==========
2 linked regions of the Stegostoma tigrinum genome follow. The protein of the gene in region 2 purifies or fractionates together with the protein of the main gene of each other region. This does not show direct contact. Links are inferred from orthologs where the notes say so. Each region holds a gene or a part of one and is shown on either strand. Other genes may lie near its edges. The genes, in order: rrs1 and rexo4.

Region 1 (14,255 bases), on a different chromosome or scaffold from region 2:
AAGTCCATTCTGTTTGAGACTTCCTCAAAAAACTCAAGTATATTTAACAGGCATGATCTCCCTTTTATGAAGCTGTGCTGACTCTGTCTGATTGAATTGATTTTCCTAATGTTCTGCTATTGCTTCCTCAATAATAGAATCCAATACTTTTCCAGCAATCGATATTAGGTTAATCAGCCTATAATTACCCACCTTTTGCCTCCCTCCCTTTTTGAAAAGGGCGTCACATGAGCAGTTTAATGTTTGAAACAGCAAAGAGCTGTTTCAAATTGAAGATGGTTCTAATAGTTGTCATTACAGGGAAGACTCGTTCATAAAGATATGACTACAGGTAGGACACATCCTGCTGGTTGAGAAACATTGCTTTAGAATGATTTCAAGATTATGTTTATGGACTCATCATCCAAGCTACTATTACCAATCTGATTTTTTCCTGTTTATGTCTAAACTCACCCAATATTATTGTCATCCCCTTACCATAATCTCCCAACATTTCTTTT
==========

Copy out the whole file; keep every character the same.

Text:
2 linked regions of the Stegostoma tigrinum genome follow. The protein of the gene in region 2 purifies or fractionates together with the protein of the main gene of each other region. This does not show direct contact. Links are inferred from orthologs where the notes say so. Each region holds a gene or a part of one and is shown on either strand. Other genes may lie near its edges. The genes, in order: rrs1 and rexo4.

Region 1 (14,255 bases), on a different chromosome or scaffold from region 2:
AAGTCCATTCTGTTTGAGACTTCCTCAAAAAACTCAAGTATATTTAACAGGCATGATCTCCCTTTTATGAAGCTGTGCTGACTCTGTCTGATTGAATTGATTTTCCTAATGTTCTGCTATTGCTTCCTCAATAATAGAATCCAATACTTTTCCAGCAATCGATATTAGGTTAATCAGCCTATAATTACCCACCTTTTGCCTCCCTCCCTTTTTGAAAAGGGCGTCACATGAGCAGTTTAATGTTTGAAACAGCAAAGAGCTGTTTCAAATTGAAGATGGTTCTAATAGTTGTCATTACAGGGAAGACTCGTTCATAAAGATATGACTACAGGTAGGACACATCCTGCTGGTTGAGAAACATTGCTTTAGAATGATTTCAAGATTATGTTTATGGACTCATCATCCAAGCTACTATTACCAATCTGATTTTTTCCTGTTTATGTCTAAACTCACCCAATATTATTGTCATCCCCTTACCATAATCTCCCAACATTTCTTTT